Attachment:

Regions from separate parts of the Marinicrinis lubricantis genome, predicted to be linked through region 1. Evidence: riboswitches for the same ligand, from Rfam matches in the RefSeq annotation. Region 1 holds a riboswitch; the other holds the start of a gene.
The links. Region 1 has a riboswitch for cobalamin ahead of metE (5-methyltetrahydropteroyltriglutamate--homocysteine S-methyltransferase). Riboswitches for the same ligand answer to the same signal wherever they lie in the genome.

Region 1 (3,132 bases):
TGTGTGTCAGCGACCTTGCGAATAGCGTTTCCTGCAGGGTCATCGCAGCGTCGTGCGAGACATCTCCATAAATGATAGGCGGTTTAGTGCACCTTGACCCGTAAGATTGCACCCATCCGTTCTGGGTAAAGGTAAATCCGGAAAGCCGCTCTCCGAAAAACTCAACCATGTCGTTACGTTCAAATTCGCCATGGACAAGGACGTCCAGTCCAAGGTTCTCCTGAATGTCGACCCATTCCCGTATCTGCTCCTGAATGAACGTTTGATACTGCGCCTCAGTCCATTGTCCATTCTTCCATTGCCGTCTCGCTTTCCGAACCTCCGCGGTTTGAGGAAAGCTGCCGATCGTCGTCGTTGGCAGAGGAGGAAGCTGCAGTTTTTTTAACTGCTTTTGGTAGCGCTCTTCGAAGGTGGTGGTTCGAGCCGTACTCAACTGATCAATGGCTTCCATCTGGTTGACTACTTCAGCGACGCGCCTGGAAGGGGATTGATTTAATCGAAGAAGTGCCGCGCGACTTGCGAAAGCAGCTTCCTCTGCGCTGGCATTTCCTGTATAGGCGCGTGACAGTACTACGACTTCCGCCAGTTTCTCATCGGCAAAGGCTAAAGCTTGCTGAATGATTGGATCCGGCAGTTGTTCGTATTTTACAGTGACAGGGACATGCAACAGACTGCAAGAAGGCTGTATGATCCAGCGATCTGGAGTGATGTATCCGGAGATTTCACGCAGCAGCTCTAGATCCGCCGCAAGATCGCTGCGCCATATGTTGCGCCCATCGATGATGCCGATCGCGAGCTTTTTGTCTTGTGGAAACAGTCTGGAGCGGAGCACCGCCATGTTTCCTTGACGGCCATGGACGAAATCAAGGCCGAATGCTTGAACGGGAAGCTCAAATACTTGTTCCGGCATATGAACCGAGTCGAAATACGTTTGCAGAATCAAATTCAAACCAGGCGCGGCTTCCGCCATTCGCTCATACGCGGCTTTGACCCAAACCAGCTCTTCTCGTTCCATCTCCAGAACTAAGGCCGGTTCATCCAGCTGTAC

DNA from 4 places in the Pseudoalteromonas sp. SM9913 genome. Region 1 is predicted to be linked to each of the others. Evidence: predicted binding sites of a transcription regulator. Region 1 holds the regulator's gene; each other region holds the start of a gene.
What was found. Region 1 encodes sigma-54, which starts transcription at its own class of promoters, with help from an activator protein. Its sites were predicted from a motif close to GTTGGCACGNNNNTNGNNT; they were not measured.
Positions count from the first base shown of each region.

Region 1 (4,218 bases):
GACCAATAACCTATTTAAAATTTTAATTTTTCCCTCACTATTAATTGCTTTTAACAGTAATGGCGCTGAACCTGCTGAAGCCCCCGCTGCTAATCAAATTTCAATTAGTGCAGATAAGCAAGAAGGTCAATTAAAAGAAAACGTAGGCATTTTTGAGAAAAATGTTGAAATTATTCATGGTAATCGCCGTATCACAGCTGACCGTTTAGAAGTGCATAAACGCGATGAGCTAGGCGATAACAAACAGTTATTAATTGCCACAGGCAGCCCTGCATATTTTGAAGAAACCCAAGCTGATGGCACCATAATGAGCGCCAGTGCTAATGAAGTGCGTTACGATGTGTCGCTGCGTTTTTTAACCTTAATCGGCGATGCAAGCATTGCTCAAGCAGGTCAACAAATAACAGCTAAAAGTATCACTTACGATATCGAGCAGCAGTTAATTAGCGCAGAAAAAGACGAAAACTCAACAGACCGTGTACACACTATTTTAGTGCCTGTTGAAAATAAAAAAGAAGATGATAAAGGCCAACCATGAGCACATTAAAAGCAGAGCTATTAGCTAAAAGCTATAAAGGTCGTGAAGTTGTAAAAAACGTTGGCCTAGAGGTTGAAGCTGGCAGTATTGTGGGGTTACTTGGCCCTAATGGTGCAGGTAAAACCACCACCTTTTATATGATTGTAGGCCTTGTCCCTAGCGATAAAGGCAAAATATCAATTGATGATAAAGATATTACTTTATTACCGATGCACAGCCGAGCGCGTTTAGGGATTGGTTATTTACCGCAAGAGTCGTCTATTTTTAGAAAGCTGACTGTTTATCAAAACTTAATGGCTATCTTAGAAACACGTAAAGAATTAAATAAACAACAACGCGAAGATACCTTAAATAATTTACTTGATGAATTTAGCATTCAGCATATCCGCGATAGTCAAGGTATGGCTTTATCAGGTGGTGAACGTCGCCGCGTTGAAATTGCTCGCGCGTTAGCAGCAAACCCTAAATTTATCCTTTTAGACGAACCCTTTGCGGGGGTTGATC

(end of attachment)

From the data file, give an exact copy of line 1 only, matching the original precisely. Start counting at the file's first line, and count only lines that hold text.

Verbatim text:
Regions from separate parts of the Marinicrinis lubricantis genome, predicted to be linked through region 1. Evidence: riboswitches for the same ligand, from Rfam matches in the RefSeq annotation. Region 1 holds a riboswitch; the other holds the start of a gene.